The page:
When VMware announced their bare-metal hypervisor and vClient initiative, I wrote that I hoped Citrix would buy a company like Virtual Computer or Neocleus to compete in the space. Instead Citrix built a bare metal solution themselves, announcing "Project Independence" last week. My first reaction was that Project Independence would kill off Virtual Computer and Neocleus, and their nervousness was confirmed as both companies were among the first to post comments in response to our article about the project. (The only chance I thought they would have would be to be acquired by someone else--Microsoft perhaps?)
For Virtual Computer, rumors of their imminent death may have been premature. Today they announced they received another $15m in funding (on top of their initial $6m). What's most amazing is that Citrix is one of the investors!
Citrix even has a quote in the press release, although in typical Citrix style, the quote doesn't actually say anything about why they're giving Virtual Computer their money, and instead just talks about how awesome their own Project Independence is:
“We’ve been watching Virtual Computer since their company launch in September 2008,” said Andy Cohen, senior director, strategic development at Citrix Systems. “We see great synergy between their use of Xen technology for PC lifecycle management and Project Independence, our recently-announced initiative to dramatically change the economics of desktop computing by enabling devices, desktops, applications and people to operate more independently through the power of client-side Xen virtualization. We look forward to working with Virtual Computer in a mutually beneficial capacity and see our investment as the first step in that direction.”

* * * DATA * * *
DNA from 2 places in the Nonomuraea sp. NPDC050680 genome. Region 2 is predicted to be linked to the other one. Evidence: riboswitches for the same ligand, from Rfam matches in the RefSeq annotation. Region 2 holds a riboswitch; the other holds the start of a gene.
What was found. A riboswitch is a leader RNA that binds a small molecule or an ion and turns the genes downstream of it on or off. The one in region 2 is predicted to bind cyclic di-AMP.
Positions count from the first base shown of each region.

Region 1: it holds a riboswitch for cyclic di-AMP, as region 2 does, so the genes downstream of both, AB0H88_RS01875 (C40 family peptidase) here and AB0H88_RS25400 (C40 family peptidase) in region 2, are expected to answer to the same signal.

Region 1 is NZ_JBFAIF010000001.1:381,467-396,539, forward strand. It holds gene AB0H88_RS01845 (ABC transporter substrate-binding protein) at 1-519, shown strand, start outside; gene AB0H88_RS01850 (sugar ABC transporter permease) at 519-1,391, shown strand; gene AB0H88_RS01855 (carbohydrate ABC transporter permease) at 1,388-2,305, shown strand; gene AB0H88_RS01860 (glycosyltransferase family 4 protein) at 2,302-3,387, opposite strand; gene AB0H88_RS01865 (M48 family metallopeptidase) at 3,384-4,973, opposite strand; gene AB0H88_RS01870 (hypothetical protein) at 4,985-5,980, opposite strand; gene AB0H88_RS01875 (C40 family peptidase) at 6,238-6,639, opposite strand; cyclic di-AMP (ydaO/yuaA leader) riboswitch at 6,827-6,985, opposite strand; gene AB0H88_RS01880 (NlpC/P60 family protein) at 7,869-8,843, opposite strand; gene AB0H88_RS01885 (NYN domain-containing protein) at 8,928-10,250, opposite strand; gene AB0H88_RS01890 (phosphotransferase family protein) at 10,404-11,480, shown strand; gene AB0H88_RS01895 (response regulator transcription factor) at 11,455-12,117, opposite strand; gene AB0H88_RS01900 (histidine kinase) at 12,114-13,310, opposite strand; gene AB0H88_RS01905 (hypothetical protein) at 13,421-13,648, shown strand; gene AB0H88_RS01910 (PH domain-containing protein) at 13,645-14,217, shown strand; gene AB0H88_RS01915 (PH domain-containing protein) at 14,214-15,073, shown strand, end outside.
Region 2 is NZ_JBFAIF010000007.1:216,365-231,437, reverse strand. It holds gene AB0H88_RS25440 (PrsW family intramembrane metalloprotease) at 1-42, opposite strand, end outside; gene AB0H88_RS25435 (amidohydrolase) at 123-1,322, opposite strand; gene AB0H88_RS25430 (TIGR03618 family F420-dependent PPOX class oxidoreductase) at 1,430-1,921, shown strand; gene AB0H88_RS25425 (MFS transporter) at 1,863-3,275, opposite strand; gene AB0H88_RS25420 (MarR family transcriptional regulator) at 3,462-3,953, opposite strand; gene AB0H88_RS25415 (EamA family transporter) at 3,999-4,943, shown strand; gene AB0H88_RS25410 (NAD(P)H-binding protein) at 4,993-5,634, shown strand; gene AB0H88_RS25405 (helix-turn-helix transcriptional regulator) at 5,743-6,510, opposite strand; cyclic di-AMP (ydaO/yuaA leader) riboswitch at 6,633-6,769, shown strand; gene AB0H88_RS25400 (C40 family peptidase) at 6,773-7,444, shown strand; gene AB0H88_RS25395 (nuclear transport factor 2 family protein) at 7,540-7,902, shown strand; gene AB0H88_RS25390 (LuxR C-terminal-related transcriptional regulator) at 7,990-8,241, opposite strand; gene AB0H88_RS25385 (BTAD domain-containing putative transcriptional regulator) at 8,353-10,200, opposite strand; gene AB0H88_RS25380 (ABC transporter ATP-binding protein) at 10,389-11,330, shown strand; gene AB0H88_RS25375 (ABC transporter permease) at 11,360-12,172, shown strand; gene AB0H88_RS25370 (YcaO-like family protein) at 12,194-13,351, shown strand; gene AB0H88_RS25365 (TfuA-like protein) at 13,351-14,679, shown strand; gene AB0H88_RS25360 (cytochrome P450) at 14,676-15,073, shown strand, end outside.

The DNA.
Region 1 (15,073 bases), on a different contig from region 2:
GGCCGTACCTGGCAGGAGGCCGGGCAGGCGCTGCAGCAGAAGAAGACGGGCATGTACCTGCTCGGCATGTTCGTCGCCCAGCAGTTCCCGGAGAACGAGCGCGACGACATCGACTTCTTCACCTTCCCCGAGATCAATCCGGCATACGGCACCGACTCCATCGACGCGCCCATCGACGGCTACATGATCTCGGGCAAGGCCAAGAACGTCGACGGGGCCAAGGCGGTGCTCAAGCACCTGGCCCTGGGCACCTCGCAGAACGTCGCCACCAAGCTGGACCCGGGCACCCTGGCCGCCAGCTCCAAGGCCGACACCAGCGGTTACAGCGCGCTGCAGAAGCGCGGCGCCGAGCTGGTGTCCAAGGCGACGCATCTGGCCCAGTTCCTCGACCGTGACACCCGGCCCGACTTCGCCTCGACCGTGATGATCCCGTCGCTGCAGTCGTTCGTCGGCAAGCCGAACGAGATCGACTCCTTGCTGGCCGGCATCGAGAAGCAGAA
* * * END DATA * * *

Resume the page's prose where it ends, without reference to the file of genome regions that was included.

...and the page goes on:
What exactly is the great synergy that Citrix sees? Maybe Citrix invested just enough money to give them a vote in company decisions? (For example, if the Virtual Computer board was voting to sell the company to a competitor?)
I had a briefing with Virtual Computer last month. If there's one common theme they're trying to push, it's that they don't want to be in the client hypervisor business. Instead, they view themselves as a management company. They view their competition as agent-based management tools, like SMS and Altiris. Virtual Computer feels that every product out there keeps on adding "another agent," and their has to be a better way to handle everything. And that's where they come in. They turn Windows into a managed resource with no agents, by pulling the management out of Windows and going below it with the client hypervisor.
So maybe that's their story with Citrix? Citrix can handle the user personality and the application delivery into the client's instance of Windows, while Virtual Computer will handle the management of that instance?
Virtual Computer's product (called NxTop) is not actually out yet, although they expect it to be ready in a few months. It will cost $149 per seat for perpetual licenses, or $10 per month per seat for subscription-based licenses.